Rizal and the Valley Golf fiasco

The discussion has toned down a little but the mainstream media is still echoing the uproar of the local blogosphere on the Valley Golf fiasco and about how bloggers have rallied to the side of the dela Paz family after learning that they have been beaten to a pulp by the DAR secretary and his son the Mayor of Masui.

However, like in any democracy, the move is not without critics whom have argued that the bloggers’ act, has a bit of hypocrisy because when a middle-class family became the victims of abusive government officials, we were quick to cry wolf, grab torches, pitchforks and prepared for battle, so to speak.

However, the same crowd were silent, back when activists were being kidnapped and liquidated, farmers who have lost their lands and are starving to death walked hundreds of miles to get their voices heard and the country’s top official stole the ballot twice and continues to lie, steal and kill for her own ambitions.

Or as BrianB has commented in Filipino Voices:

To all our clueless middle class. Welcome to the Philippines.

When the politicos were going after the poor, their lands and their rights, what did the middle class do? Nothing. When the politicos went after the press, what did the middle class do? Nothing. Now they are starting to come at you and your previous apathy has made you as weak as puking baby.

As Butch aka Warrior Lawyer puts its, BrianB has a valid point but he begs to differ:

the reaction of the upper-middle class is wholly understandable as what happened to the De La Paz family hits close to home. It could have been us, one would immediately think. Not that I can afford a membership to Valley Golf (both the De La Pazes and Pagandamans are members) but I certainly have a few close buddies who are members and have been invited many times to drop by the place. And access to the internet platform that is the blogosphere, at least as far as creating compelling content is concerned, remains, like golf, to be a largely elite undertaking. Note that it was Bambee’s blog that alerted fellow bloggers and stirred up their passionate response.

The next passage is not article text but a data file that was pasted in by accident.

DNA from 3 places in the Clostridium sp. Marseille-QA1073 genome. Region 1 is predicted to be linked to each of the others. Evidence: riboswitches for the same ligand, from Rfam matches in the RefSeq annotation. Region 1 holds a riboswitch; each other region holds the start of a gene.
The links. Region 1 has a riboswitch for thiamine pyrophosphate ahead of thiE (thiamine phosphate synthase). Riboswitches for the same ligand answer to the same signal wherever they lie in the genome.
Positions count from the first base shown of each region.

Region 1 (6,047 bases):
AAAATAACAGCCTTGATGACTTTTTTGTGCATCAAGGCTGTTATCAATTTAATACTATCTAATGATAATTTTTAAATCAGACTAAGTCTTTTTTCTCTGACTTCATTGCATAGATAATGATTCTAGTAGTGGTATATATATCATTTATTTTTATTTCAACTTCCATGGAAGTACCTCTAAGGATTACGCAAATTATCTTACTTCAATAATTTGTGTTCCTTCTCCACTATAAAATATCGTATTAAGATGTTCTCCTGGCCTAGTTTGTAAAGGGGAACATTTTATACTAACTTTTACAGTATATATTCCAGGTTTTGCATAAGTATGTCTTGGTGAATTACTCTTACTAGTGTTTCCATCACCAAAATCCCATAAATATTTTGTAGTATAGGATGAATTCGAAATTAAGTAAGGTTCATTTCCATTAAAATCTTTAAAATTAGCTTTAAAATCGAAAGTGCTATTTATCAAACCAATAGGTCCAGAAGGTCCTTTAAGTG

And I agree entirely. This apathy (or hypocrisy ?) cannot be helped because the middle class is in the middle (duh!) of the social order/pyramid/pecking order in our society. They just go with the flow, especially if it will serve their own class interests, of which they are not always consciously aware of doing.

Again, this is not something new. It has happened before. In fact, it happened 112 years and two days ago.

The execution of the most famous member of the Filipino middle-class, which back then were called the principalia, in our history, the illustrado, Jose Rizal.

In their book, The History of the Burgis, authors Mariel N. Francisco and Maria C. Arriola in a comment on the execution of Jose Rizal shares the same way view as BrianB puts forward:

Rizal was not just another martyr. He was an ilustrado. His execution marked a transgression into their illustrious ranks. Thus did the ilustrados (finally!) shift their considerable social weight to the side of the revolutionary masses. Much as the burgis did after Ninoy Aquino’s assassination.

I’m not saying the dela Pazes are the modern day Rizals nor Ninoys but this little anecdote in our history reminds us of who we are as a people and why we are still in this God-forsaken third world-status.

5 Replies to “Rizal and the Valley Golf fiasco”

  1. In my humble opinion, the pinoy blogosphere needs to see both sides of the story though. I have come across one blog post that vicisity (or whatever her name is) did hit the body guards with an umbrella before that happened.

    1. True, both sides of the story must be heard and given ample space and attention in the local blogosphere.

      However, it will still be best if both sides are given the opportunity to be heard in court. I for one, am not saying that the dela Paz family are saints. I can't remember nor have come across a blog post that says they are, if what you say is true, then all will be revealed in court. If the case does reach the trial stage.

  2. I have not been as active as I used to do. After learning what happened, seeing the clips. I felt sad. This was done upon someone from the middle-class, yes, we should still be outraged. If this has happened from some well-off family, how much more someone who has less. We would have ignored them, most of them have no means to speak out the way the De La Pazes did.

    Regardless of who it happened to, I still think that people should take a look at people who abuse power.

    My brother was detained recently in a province and almost bigger mess if not for speedy action from people we know, this was after they got into trouble with one mayor's henchmen. It's really sad.

  3. I just hope that there would be credible witnesses and a fair trial. In fair I mean that decisions wont be made by the perception of the people of who was the bad guy or the good guy but by what really is the truth.

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